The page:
After I recovered, I wandered about admiring the cosplayers I missed in the parade. The amount of artistry that went into some of the costumes was truly amazing. Everyone from the Tenth Doctor to Return of the Jedi‘s Oola the Slave Girl to The Walking Dead‘s Daryl Dixon was seen milling through the delighted crowds. I also encountered a huge gathering of Deadpool devotees, who raucously chanted and mugged for cameras before starting a giant, red conga line that wound up the escalators of the Marriott atrium.

See also  NYFF '15: 'Junun' is a brief look at genuine creativity

According to Media Relations Director Dan Carroll, Dragon Con prides itself on being the ultimate “fan con.” Instead of being a media event where studios unveil news and trailers–à la San Diego Comic-Con–Dragon Con is billed as a massive party where fans and guests mingle and interact. Carroll said that some guests view it as the “vacation con” on their schedule, booking blocks of hotel suites and inviting lucky attendees up to party. Being dependent on MARTA trains (which inexplicably end service at 1 a.m.) to return me to my car, I was unable to check out much of the con’s legendary nightlife over the three days I attended. However, I encountered enough bleary-eyed convention attendees and guests in the daylight to confirm boozy fun was being had by all.

As for the panels, two of the biggest draws were the casts of Arrow, who elicited Beatles-on-Ed-Sullivan-level shrieks from the audience–and Lost Girl, who were giddily celebrating a reunion nearly a year after the show’s production ended. The con’s laid-back atmosphere was apparent at these events as well, as several actors waltzed onstage with beer bottles and cocktails, answering fan questions with loose postures and easy smiles. The thirst for all things Arrow was so great that Vegas-sounding shows “Stephen Amell LIVE!!” and “John Barrowman LIVE!!” were offered in addition to the cast panels. I must admit that seeing Barrowman dance around in a dress and heels wasn’t on my bucket list, but now having witnessed it, I acknowledge it should have been.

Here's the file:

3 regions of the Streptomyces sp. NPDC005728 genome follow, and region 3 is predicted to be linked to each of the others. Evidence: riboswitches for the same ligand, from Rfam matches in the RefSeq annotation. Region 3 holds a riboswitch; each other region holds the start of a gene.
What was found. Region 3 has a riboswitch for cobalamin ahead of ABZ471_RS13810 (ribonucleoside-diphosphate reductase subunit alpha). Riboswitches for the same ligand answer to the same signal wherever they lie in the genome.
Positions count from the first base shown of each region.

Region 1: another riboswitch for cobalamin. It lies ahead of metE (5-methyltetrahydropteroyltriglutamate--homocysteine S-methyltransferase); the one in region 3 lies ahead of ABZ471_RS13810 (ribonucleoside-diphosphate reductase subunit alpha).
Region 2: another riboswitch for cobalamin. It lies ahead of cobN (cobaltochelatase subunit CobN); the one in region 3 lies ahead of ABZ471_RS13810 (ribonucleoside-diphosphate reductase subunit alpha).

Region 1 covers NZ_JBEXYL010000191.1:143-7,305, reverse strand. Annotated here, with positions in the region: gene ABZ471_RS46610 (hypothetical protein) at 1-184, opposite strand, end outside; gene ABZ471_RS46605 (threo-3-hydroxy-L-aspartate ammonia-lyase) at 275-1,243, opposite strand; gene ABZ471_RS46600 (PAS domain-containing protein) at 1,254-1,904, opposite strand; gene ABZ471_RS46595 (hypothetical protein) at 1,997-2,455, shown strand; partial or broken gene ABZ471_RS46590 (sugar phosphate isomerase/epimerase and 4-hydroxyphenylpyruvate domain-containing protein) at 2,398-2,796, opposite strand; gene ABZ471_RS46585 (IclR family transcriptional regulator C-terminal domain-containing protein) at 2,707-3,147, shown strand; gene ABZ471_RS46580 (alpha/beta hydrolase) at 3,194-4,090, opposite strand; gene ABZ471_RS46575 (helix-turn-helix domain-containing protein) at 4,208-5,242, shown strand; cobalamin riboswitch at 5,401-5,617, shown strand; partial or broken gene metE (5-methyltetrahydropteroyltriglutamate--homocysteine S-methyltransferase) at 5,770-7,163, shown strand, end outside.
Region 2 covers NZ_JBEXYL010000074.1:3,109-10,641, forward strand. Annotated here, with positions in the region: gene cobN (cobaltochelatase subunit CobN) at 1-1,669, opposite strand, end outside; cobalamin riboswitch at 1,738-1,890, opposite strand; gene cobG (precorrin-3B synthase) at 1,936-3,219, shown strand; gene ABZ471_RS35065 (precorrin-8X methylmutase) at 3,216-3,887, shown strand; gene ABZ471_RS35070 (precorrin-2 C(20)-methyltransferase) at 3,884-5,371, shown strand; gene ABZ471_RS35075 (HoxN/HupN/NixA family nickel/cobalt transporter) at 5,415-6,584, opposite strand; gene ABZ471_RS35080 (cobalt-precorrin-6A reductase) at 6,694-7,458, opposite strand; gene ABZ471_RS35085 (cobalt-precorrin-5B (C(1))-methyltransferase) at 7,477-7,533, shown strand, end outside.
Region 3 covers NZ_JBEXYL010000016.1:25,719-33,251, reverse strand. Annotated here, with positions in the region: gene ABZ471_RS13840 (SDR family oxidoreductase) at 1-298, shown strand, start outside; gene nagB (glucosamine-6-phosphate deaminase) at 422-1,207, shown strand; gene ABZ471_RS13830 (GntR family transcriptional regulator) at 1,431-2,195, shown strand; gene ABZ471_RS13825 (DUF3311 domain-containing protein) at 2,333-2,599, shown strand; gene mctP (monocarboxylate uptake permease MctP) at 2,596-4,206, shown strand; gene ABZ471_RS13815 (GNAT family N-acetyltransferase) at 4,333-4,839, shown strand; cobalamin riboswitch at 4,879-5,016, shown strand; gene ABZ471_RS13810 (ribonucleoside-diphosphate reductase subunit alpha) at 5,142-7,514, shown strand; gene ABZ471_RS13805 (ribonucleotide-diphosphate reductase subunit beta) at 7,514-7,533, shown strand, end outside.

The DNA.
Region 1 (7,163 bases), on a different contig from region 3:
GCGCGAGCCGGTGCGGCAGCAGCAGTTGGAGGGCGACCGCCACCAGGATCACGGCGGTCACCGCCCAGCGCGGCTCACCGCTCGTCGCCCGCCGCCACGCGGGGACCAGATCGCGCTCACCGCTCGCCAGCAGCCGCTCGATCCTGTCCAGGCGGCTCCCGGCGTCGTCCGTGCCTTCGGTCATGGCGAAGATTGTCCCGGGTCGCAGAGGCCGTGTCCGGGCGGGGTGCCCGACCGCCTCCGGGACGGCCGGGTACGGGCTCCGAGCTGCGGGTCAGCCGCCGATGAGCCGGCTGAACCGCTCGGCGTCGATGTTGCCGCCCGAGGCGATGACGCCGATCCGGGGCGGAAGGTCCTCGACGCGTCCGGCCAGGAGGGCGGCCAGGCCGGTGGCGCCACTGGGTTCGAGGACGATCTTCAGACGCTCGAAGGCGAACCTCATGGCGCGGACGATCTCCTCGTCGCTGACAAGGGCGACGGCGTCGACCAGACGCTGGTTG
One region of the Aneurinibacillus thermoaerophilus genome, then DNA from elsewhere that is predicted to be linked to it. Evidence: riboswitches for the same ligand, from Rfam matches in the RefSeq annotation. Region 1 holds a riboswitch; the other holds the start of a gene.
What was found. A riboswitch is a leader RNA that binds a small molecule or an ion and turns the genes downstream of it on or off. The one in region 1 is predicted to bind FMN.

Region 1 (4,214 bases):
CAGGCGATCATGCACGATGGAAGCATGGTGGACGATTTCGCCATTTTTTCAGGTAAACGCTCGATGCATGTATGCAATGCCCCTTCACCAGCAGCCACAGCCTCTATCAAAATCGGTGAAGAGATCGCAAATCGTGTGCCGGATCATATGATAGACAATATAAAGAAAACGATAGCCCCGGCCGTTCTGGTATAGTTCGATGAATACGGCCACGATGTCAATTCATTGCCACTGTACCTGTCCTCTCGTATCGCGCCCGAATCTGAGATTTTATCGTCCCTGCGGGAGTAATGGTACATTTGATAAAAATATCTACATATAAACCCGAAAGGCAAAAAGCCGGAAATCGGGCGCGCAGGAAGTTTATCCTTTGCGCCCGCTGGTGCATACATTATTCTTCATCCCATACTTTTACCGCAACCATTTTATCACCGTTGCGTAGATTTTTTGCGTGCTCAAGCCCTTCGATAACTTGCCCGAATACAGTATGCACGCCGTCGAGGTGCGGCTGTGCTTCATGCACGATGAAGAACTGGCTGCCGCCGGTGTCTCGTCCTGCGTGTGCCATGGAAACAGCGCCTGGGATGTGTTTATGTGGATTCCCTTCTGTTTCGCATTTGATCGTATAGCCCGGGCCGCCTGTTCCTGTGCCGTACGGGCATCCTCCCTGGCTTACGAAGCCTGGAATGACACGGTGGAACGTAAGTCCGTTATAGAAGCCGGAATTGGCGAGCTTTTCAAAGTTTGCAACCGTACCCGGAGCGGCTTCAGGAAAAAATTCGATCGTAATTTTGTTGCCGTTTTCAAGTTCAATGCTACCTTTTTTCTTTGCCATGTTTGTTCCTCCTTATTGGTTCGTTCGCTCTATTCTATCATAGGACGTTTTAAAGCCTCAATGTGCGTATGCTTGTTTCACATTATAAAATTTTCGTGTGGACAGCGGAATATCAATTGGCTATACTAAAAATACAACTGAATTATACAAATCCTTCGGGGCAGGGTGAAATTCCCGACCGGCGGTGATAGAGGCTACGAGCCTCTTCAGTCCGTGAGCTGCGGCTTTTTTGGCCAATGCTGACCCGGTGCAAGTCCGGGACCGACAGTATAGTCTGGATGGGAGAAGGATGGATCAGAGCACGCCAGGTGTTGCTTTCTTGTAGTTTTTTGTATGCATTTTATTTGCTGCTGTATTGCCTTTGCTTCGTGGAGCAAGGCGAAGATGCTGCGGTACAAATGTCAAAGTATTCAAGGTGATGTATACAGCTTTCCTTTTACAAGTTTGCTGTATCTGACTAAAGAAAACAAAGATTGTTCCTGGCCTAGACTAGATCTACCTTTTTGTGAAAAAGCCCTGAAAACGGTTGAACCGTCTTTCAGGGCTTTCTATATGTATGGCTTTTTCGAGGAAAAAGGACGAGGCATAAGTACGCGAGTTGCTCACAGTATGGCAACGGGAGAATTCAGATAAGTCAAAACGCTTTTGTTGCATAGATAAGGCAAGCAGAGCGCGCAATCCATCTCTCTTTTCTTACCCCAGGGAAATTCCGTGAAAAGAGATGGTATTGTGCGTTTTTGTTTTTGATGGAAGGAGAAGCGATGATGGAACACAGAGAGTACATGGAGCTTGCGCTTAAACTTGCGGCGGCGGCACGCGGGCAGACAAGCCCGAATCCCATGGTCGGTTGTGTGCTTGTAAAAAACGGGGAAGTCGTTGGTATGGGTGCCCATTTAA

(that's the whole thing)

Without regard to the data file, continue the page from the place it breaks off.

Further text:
image

Other Dragon Con guests included Star Wars‘ Peter Mayhew, Battlestar Galactica‘s Edward James Olmos, geek superstar Felicia Day, Doctor Who and Guardians of the Galaxy alum Karen Gillan, Big Bird puppeteer Caroll Spinney, and Kermit the Frog Muppet performer Steve Whitmire. A trip through the con’s “Walk of Fame”–which let fans nab celebrity autographs for $40 and selfies for $20–proved that Day, Gillan, and Lost Girl‘s Anna Silk were in particularly high demand. Despite the crush of humanity, organizers kept things moving rather quickly and fans seemed so thrilled to meet their favorites that there wasn’t a bad mood to be found.

See also  Tribeca 2013: Restoration of Martin Scorsese’s 'The King of Comedy' Will Close Festival

The only downside of the weekend was my failure to pack hand sanitizer in my gear bag. I washed my hands frequently, but my sporadic fastidiousness was no match for the germs of 70,000 con attendees. My weekend was cut short by a scorching sore throat and fever–the symptoms of a virus experienced con-goers affectionately call “con crud”–that left me huddled in bed on the fourth day of the event. I regret not getting the opportunity to check out the huge gaming rooms, the comic book art displays, the steampunk panels, and even the filking room. But next year, I will load up on vitamins, bathe myself in anti-bacterial gel, and do Dragon Con all over again.